Rhode Island-born Duke Robillard was just 19 when he co-founded Roomful of Blues in 1967. The succeeding 33 years have seen Robillard wander far from that original blue Room, but no matter where he roams, the versatile guitarist with the elegant licks always finds a welcome place to lay his ax. After walking out of the Roomful in 1979, Robillard logged stints with Robert Gordon, the Legendary Blues Band and the Fabulous Thunderbirds (as Jimmie Vaughan's replacement). All the while, Robillard was fronting his own Pleasure Kings, releasing seven albums for Rounder, and gracing recording sessions for everyone from Ruth Brown to Bob Dylan with his vintage Epiphone Archtop epiphanies.
Robillard's on a roll this year. He took home the W.C. Handy Award for best blues guitarist and released Explorer, his second CD for Shanachie, in June. A creativity by no means limited to music spills forth from the man: The booklet for last year's New Blues for Modern Man showcases his budding interest in art photography; later that year, his painting skills were revealed on the cover of Conversations in Swing Guitar, a blues-and-jazz guitar master class between Robillard and the legendary Herb Ellis.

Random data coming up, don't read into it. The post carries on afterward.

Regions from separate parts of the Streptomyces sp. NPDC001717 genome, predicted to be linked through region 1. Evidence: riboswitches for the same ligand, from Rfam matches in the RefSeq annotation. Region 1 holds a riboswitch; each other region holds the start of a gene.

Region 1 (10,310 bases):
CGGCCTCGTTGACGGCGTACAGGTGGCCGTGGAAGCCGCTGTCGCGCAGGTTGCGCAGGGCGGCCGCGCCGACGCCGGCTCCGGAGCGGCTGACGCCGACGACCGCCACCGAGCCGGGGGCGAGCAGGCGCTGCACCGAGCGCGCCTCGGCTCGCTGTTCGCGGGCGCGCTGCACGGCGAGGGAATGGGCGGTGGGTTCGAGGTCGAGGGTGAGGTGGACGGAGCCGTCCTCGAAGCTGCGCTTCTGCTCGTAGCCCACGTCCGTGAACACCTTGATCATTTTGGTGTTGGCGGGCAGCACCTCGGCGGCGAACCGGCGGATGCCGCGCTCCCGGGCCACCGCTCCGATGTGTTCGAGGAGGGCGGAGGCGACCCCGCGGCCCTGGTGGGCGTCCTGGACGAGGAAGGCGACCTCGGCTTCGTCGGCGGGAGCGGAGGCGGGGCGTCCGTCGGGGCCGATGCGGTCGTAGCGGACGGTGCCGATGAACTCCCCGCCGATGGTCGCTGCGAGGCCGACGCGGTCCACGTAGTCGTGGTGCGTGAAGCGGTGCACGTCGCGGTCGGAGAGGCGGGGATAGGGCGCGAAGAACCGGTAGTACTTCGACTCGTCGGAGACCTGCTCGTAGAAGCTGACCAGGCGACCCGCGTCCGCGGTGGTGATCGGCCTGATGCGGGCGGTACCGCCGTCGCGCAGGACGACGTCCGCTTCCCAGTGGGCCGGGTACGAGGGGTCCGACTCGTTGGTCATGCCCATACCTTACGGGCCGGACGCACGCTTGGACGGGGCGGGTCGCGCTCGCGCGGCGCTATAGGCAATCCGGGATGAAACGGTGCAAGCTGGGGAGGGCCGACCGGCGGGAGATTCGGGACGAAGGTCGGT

He has expanded his job description musically, too, but make no bones about it: What this man does best is play guitar, usually in front of a huge horn section. Robillard stalks game in a territory where blues, jazz, swing and rockabilly roam and crossbreed; he almost always brings home a rare new hybrid to hang on the walls of his trophy room. It's just such big-game hunting that has prompted no less an authority than B.B. King to call Robillard "one of the great players."
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